David Bourget (Western Ontario)
David Chalmers (ANU, NYU)
Rafael De Clercq
Jack Alan Reynolds
Learn more about PhilPapers
In Alvin I. Goldman & Dennis Whitcomb (eds.), Social Epistemology: Essential Readings. Oxford University Press. 183--217 (2010)
My aim in this paper is to develop and defend a novel answer to a question that has recently generated a considerable amount of controversy. The question concerns the normative significance of peer disagreement. Suppose that you and I have been exposed to the same evidence and arguments that bear on some proposition: there is no relevant consideration which is available to you but not to me, or vice versa. For the sake of concreteness, we might picture.
|Keywords||higher-order doubts or evidence|
|Categories||categorize this paper)|
Setup an account with your affiliations in order to access resources via your University's proxy server
Configure custom proxy (use this if your affiliation does not provide a proxy)
|Through your library|
References found in this work BETA
No references found.
Citations of this work BETA
David Christensen (2009). Disagreement as Evidence: The Epistemology of Controversy. Philosophy Compass 4 (5):756-767.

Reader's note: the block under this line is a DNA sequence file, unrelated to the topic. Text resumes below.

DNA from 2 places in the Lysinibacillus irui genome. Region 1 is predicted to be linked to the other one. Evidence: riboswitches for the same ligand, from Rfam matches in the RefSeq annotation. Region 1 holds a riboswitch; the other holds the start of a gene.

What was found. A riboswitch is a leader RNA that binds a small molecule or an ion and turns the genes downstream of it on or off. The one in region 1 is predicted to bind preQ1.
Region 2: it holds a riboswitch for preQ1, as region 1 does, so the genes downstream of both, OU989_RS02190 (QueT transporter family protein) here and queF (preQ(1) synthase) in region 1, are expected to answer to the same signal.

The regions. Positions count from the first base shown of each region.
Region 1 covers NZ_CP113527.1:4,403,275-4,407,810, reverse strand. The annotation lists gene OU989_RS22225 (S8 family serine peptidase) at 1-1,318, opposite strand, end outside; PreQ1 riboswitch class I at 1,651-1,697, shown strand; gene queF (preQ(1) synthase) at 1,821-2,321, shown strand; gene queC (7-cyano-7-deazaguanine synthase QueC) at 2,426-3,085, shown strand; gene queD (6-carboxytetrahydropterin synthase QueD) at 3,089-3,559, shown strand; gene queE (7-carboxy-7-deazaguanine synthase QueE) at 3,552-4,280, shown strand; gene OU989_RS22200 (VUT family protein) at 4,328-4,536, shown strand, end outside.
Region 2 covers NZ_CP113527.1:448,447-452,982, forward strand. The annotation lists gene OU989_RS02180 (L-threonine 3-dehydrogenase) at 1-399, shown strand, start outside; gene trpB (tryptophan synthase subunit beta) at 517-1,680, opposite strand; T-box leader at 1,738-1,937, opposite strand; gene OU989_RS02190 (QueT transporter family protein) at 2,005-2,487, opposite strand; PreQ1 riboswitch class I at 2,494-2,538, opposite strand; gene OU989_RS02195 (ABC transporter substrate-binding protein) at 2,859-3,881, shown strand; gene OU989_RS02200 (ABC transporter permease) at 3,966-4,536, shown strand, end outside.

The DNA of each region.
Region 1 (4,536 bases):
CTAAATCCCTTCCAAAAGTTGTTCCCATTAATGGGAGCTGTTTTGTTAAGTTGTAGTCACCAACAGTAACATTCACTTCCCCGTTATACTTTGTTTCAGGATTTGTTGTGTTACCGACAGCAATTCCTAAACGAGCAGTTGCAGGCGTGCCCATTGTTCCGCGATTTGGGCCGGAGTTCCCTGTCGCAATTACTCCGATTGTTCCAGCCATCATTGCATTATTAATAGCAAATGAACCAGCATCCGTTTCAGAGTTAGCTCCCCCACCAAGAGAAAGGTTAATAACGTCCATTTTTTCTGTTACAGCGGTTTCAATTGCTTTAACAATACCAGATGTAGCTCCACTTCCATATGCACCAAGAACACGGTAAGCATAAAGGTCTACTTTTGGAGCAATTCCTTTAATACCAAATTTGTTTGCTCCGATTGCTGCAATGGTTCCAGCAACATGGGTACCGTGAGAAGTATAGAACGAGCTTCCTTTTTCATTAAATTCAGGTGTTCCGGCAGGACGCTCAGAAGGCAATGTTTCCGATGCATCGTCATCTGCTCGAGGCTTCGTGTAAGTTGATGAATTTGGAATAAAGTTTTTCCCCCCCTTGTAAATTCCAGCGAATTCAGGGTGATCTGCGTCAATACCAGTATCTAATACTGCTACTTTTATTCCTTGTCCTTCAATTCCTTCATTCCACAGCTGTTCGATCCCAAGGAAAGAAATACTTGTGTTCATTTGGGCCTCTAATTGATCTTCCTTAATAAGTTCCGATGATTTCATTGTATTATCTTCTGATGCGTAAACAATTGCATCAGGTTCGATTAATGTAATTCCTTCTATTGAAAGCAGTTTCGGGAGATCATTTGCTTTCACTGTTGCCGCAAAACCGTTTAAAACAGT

Matthew Kotzen (2012). Silins's Liberalism. Philosophical Studies 159 (1):61-68.
Tomas Bogardus (2013). Disagreeing with the (Religious) Skeptic. International Journal for Philosophy of Religion 74 (1):5-17.
Carl Wagner (2011). Peer Disagreement and Independence Preservation. Erkenntnis 74 (2):277-288.
Karl Schafer (2012). Assessor Relativism and the Problem of Moral Disagreement. Southern Journal of Philosophy 50 (4):602-620.
Similar books and articles
Barry Lam (2011). On the Rationality of Belief-Invariance in Light of Peer Disagreement. Philosophical Review 120 (2):207 - 245.
David Killoren (2010). Moral Intuitions, Reliability and Disagreement. Journal of Ethics and Social Philosophy 4 (1):1-35.
Thomas Kelly (2008). Disagreement, Dogmatism, and Belief Polarization. Journal of Philosophy 105 (10):611-633.
Jennifer Lackey (2008). What Should We Do When We Disagree? In Tamar Szabó Gendler & John Hawthorne (eds.), Oxford Studies in Epistemology. Oup. 274-93.
Bryan Frances (2012). Discovering Disagreeing Epistemic Peers and Superiors. International Journal of Philosophical Studies 20 (1):1 - 21.
Axel Gelfert (2011). Who is an Epistemic Peer? Logos and Episteme 2 (4):507-514.
David Enoch (2010). Not Just a Truthometer: Taking Oneself Seriously (but Not Too Seriously) in Cases of Peer Disagreement. Mind 119 (476):953 - 997.
Richard Feldman (2009). Evidentialism, Higher-Order Evidence, and Disagreement. Episteme 6 (3):294-312.
Jonathan Matheson (2009). Conciliatory Views of Disagreement and Higher-Order Evidence. Episteme: A Journal of Social Epistemology 6 (3):269-279.
Added to index2009-01-28
Total downloads357 ( #720 of 1,103,004 )
Recent downloads (6 months)22 ( #7,494 of 1,103,004 )
How can I increase my downloads?